Taxonomy term

february 2014

Where on Earth? - February 2014

Clues for February 2014:
1. Predominantly made of quartz monzonite and deposited by glaciers, these massive boulders — some standing more than 7 meters tall — are located at a site in the eastern foothills of a towering mountain range, whose Spanish name refers to its snowy peaks.

2. About 15 kilometers east of the site sits an ecclesiastically named town, one of the main population centers in an arid, 120-kilometer-long valley that formed as a graben when the land on either side was uplifted along vertical faults.

2013 Front Range Flooding: An Ecological Perspective

The 2013 Colorado floods may have been a record-setting event in human terms, but scientists and resource managers emphasize that what happened along the Front Range was a natural occurrence.

26 Jan 2014

When water, gravity and geology collide: Firsthand observations of the impacts of the 2013 Colorado floods

Around almost every bend in the road on our tour of the Colorado Front Range and points downstream in the weeks after the September floods, the physical devastation confronted us like a punch in the gut. Even though we had all seen graphic images on the news, observing the destruction firsthand, especially from a geologic perspective, was truly stunning and humbling.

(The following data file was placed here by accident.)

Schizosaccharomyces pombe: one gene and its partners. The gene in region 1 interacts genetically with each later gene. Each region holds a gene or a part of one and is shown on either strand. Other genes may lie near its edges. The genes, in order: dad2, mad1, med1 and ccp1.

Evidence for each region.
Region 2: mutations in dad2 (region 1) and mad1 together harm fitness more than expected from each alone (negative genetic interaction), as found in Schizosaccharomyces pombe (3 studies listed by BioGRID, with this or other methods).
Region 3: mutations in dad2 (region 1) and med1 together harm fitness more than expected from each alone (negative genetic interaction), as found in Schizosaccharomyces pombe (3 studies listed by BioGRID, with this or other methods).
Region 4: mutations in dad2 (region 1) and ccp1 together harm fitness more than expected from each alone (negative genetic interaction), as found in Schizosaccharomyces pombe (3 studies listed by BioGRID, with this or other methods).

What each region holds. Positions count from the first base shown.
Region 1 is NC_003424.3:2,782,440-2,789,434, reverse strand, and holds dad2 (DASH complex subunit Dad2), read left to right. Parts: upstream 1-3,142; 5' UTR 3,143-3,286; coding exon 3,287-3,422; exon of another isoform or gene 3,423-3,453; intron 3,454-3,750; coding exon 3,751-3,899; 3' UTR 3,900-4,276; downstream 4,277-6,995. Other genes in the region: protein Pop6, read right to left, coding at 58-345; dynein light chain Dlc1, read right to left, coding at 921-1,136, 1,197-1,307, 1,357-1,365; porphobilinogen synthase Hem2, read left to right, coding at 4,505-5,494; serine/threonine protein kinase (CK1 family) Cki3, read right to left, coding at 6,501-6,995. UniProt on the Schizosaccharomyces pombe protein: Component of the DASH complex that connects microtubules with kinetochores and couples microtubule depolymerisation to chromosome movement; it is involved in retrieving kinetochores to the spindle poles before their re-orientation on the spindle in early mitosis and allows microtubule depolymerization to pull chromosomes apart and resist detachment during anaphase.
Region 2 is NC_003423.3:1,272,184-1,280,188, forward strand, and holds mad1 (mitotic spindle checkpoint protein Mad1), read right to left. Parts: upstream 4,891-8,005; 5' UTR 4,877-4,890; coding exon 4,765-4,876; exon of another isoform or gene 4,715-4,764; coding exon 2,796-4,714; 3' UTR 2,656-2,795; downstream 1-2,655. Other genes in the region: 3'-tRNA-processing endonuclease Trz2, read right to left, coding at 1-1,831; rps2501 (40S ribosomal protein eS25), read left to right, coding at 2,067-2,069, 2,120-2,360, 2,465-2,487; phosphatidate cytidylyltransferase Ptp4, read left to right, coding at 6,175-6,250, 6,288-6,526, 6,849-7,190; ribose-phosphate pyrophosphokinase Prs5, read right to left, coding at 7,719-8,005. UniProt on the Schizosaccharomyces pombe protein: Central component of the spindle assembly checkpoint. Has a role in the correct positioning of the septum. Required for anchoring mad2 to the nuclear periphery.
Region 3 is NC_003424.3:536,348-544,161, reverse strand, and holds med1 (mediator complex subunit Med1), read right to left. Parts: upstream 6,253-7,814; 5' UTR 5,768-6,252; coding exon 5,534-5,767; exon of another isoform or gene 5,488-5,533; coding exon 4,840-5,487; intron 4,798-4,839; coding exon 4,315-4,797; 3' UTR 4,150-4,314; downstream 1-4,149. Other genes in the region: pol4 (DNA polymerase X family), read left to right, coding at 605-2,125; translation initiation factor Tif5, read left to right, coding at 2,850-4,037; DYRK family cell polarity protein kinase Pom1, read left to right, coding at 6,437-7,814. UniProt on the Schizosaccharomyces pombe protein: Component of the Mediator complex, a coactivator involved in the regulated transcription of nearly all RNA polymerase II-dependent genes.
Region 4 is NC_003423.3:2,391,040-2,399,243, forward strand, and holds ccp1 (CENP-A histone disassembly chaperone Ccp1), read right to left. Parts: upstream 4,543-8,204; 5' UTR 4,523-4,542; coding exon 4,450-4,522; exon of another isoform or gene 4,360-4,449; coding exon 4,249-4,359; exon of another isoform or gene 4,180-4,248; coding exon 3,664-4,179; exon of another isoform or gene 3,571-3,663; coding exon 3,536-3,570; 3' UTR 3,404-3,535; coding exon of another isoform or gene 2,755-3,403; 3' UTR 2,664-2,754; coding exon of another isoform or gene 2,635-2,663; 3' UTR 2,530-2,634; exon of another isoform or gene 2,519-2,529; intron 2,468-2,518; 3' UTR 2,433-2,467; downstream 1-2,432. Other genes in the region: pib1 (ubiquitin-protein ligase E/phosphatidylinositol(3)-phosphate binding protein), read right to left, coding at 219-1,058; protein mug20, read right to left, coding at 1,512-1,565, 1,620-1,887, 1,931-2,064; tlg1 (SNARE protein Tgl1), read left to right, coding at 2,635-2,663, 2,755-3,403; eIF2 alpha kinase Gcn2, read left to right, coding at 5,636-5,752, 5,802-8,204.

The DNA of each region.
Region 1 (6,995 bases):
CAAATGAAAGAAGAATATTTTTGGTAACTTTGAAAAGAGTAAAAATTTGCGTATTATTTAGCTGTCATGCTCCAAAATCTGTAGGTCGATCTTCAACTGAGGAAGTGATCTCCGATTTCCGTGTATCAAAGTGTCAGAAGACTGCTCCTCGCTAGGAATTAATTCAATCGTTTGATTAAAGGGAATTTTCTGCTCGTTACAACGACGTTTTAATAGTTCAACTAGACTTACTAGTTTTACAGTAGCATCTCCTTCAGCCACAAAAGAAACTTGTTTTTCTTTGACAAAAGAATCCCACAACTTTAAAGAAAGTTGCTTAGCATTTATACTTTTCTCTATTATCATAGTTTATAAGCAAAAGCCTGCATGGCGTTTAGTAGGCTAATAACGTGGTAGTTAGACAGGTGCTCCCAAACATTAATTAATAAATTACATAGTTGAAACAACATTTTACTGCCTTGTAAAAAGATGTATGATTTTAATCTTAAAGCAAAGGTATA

21 Jan 2014

Disaster strikes along Colorado's Front Range

In early September last year, the weather along Colorado’s Front Range, the urbanized corridor paralleling the eastern slope of the Rocky Mountains, swung from one extreme to another. The first week of the month was exceptionally hot and dry, with high temperatures averaging 7 to 9 degrees Celsius above normal. For three days in a row, the city of Denver matched or exceeded its record high temperatures, according to National Weather Service (NWS) data.

20 Jan 2014

MAVEN takes off for Mars to study the planet's atmosphere

NASA’s latest Mars mission, the Mars Atmosphere and Volatile Evolution (MAVEN) orbiter, successfully blasted off toward the Red Planet today to study how its evolving atmosphere contributed to climate change on Earth's neighbor.

18 Nov 2013

Undergraduates build and launch a satellite to measure atmospheric drag

In 2000, the International Space Station (ISS) was the victim of a severe geomagnetic storm: a wave of solar particles hit Earth’s atmosphere, warming it, expanding it, and increasing its density. In just a few days, the space station's elevation dropped several kilometers. The incident received a lot of attention in the media, but thousands of satellites experience changes in altitude during solar storms.

02 Oct 2013

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